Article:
Date Published: 12 April 2006

Gatton rubber research set to curb life-threatening allergies

Health News from Australia.

Research being undertaken at The University of Queensland (UQ) Gatton Campus in Australia could prevent potentially life-threatening allergic reactions to conventional latex rubber which occur in 10% of the population.

A study funded by the Rural Industries Research and Development Corporation (RIRDC) has evaluated new varieties of a latex rubber producing plant known as guayule, pronounced 'whyoole'.

Unlike the species traditionally used to produce latex rubber (Hevea brasiliensis), guayule has the advantage of being non-allergenic. Guayule also has the potential to be much cheaper to produce than synthetic alternatives which are based on petroleum products.

According to Dr Doug George and Dr Madan Gupta, who supervise PhD students undertaking field trials, the studies have concentrated on variety evaluation, harvesting, seed production and processing, direct seeding and seed dormancy.

" Guayule is a semi-arid plant with the potential to become a commercial crop in Australia," Dr George said.

" Guayule rubber possesses high performance properties such as resilience, elasticity, abrasion resistance, efficient heat dispersion, impact resistance and malleability at cold temperatures.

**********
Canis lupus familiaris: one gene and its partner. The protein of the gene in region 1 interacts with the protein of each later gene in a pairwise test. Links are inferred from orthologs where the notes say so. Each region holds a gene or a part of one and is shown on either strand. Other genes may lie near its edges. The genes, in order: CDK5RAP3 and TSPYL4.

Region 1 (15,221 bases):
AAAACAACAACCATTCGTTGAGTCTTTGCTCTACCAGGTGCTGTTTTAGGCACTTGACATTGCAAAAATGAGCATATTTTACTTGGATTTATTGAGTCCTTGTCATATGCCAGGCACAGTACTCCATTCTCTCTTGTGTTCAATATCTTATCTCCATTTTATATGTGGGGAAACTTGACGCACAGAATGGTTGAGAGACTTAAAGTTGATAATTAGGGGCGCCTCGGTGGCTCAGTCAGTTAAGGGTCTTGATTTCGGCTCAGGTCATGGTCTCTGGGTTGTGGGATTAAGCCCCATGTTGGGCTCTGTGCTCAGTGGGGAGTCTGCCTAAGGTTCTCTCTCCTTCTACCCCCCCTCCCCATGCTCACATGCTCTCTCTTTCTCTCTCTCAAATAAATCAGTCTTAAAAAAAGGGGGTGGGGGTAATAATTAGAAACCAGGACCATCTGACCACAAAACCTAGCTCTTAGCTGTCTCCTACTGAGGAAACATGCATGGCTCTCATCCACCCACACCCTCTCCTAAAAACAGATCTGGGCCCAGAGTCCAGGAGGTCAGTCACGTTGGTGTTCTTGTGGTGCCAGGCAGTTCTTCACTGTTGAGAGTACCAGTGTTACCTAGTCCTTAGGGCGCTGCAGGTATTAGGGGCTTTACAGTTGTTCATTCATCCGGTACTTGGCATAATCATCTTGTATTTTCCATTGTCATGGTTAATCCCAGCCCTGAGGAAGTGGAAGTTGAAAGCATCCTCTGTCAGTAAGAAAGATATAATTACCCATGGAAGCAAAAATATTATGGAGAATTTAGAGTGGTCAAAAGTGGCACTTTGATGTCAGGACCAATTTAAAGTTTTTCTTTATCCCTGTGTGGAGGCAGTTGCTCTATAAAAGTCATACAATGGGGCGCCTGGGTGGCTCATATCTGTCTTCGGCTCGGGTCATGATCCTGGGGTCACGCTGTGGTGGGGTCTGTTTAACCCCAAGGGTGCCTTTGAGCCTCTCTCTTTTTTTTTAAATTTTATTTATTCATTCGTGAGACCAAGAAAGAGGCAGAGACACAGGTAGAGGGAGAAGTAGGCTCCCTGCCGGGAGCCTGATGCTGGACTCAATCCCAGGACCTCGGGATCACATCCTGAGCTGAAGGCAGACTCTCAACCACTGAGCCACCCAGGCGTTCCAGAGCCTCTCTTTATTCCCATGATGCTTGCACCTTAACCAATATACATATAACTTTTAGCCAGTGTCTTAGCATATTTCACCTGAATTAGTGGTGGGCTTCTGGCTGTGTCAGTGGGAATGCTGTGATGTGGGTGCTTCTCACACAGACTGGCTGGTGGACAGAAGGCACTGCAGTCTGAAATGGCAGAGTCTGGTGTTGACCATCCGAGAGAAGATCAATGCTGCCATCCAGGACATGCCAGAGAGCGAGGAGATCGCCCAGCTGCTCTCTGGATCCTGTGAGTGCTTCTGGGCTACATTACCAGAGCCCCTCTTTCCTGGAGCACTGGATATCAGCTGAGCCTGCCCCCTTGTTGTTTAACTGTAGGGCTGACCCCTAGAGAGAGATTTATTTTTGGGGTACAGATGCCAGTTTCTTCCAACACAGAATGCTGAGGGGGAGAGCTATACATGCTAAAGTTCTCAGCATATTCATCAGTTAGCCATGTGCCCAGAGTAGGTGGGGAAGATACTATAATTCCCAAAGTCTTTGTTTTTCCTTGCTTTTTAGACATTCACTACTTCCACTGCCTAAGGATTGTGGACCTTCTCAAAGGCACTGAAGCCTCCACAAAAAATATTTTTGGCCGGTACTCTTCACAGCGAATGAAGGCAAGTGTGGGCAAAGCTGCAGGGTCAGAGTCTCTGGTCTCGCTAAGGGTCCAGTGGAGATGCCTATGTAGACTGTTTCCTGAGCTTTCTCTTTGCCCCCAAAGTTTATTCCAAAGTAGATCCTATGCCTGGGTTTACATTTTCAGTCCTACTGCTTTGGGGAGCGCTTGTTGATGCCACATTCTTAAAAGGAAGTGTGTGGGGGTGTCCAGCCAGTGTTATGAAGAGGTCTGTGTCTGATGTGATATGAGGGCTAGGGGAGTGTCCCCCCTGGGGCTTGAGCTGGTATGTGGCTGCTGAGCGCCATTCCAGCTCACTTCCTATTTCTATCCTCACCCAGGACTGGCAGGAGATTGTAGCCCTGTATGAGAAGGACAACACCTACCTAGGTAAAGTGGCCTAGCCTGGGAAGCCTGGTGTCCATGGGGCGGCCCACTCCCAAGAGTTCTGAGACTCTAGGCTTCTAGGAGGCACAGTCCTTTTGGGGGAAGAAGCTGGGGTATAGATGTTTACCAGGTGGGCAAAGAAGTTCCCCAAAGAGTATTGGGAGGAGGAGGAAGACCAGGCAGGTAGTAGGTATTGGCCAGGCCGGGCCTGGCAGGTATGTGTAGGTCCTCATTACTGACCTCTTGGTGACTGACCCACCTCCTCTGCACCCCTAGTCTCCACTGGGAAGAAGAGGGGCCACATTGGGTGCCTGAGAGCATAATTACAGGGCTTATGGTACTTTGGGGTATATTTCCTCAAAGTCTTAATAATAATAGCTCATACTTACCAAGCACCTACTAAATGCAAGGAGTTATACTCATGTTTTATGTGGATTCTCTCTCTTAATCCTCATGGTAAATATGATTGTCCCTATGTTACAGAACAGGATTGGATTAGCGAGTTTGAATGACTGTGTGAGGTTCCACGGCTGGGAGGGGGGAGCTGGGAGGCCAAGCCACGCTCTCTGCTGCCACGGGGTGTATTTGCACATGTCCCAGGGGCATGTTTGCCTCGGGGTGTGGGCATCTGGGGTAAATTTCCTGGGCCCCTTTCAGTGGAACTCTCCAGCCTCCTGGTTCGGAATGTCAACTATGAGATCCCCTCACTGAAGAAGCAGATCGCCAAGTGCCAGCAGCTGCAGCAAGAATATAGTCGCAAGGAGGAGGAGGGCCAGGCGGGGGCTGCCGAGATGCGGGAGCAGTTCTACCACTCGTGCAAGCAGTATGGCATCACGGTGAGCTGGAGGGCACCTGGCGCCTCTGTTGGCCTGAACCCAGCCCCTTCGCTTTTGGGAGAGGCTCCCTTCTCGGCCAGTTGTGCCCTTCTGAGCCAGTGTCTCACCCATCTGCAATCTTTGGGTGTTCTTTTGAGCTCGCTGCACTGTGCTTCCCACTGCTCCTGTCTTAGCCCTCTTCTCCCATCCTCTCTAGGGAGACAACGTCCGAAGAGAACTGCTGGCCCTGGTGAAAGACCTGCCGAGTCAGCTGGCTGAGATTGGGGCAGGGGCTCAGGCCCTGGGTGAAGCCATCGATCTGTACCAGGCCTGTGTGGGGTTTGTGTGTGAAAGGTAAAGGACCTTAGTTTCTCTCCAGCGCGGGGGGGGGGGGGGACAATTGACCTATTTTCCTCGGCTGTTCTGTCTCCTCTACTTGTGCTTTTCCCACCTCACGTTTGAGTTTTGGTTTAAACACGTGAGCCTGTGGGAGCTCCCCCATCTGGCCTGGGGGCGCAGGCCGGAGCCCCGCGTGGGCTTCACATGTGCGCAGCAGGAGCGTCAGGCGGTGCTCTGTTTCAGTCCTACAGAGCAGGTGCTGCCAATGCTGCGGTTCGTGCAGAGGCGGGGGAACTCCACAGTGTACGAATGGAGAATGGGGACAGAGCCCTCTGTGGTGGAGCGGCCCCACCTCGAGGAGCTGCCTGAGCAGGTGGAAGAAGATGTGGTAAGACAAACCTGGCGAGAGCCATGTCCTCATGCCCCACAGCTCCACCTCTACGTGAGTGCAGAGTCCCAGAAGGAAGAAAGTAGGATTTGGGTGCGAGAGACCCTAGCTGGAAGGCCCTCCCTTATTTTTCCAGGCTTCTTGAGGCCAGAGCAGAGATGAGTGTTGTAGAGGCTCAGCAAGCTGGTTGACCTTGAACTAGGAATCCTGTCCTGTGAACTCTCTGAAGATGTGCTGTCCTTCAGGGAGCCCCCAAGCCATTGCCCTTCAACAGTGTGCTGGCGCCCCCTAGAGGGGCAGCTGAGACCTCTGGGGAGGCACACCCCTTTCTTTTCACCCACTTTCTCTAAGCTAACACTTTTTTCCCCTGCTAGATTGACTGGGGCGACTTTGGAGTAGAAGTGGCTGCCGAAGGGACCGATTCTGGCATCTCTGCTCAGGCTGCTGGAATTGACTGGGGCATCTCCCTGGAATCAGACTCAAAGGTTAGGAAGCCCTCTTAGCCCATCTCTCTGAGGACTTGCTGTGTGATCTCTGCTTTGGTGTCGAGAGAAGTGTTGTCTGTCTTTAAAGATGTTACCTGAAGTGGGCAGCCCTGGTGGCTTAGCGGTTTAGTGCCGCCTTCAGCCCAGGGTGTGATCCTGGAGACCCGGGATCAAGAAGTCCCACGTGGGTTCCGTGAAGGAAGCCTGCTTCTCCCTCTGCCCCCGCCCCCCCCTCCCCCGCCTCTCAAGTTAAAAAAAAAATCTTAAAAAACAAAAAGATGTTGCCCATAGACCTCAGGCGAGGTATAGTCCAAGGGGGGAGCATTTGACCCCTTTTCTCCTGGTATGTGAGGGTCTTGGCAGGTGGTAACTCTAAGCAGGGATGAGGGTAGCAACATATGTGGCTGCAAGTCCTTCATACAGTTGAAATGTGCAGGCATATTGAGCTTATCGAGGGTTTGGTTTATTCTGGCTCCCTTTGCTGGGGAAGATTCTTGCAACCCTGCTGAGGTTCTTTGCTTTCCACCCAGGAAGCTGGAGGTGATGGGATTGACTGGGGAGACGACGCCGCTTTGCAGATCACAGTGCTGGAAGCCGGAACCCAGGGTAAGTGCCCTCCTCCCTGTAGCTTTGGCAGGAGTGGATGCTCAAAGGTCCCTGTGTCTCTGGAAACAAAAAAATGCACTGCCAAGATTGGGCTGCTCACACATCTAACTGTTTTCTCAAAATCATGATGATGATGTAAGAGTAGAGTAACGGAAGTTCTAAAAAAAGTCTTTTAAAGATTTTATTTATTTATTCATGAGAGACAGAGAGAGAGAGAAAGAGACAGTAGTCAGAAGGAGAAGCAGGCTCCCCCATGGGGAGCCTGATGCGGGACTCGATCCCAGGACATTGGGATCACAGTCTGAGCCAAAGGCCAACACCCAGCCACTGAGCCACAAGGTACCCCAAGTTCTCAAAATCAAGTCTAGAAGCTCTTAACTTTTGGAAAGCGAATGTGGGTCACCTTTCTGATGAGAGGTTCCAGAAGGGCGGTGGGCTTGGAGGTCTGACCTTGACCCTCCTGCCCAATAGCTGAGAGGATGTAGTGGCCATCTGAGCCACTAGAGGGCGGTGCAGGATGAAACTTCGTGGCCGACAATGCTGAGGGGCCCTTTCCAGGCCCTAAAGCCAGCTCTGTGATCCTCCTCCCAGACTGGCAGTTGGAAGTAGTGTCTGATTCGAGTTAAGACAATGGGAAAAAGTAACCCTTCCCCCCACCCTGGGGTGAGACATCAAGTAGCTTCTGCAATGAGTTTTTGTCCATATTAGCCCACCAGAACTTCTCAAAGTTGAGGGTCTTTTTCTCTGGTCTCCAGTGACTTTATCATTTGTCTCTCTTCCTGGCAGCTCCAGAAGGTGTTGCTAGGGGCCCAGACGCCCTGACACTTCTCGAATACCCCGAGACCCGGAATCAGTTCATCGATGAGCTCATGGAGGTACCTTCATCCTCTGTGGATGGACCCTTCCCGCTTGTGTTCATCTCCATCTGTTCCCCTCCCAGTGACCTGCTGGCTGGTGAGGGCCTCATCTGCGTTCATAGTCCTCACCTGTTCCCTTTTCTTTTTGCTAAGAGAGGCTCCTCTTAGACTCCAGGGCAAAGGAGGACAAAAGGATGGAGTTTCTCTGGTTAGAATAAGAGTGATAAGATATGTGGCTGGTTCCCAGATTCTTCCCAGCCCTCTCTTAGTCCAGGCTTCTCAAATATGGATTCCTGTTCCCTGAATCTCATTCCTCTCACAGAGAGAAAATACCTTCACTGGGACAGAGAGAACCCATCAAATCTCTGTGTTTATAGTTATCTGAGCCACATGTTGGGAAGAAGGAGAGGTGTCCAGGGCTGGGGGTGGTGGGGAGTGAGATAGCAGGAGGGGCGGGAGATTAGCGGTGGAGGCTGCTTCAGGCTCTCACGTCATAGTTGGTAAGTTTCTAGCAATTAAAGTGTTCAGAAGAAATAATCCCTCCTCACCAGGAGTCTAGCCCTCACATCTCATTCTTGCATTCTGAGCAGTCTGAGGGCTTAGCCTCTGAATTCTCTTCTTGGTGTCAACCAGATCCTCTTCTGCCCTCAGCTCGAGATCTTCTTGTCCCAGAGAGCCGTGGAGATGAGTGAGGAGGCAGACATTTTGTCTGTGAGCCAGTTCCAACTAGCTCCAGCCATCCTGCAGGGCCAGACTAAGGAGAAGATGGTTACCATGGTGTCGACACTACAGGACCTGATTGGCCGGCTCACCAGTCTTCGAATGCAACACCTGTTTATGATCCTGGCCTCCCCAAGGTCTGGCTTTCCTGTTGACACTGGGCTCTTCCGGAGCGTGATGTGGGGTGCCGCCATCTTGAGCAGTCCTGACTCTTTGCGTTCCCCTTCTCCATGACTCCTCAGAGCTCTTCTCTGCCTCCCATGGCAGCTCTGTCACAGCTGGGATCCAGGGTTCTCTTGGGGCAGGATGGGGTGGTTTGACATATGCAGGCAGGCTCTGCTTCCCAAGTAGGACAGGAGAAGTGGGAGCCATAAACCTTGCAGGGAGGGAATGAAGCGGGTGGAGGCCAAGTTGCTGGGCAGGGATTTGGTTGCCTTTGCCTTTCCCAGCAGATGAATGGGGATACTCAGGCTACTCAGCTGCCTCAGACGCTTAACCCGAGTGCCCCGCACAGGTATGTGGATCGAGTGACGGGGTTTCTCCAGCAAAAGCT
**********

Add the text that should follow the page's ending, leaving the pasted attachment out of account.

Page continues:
_ Due to its superior quality, this natural rubber is an essential raw material for many products and is often being blended with synthetic rubber. However, the highest quality rubber products are made from 100% natural guayule latex, for example medical gloves, catheters and condoms."

Dr George said previous intermittent attempts to commercialise guayule in Australia had highlighted the need for further research to increase rubber yields and decrease production costs.

" Latest research in the USA resulted in the release of high yielding lines," he said.

" New releases have produced significantly higher rubber and resin yields compared to existing lines both here and in the USA. The broad objective of this study was to investigate the commercial potential of guayule in Australia."

Guayule is a perennial crop native to Texas and Mexico. After two years of growth, the plant is harvested and the latex removed from the bark at the processing plant. Subsequent harvests occur annually until year five when the plants are removed in their entirety and processed roots and all.

Dr Premanwansa Dissanayake has completed his studies and Mr Guta Bedane expects to finalise his research in early 2007. Both PhD students have made a substantial contribution to guayule research.

Source(s): University of Queensland, Australia
http://www.uq.edu.au

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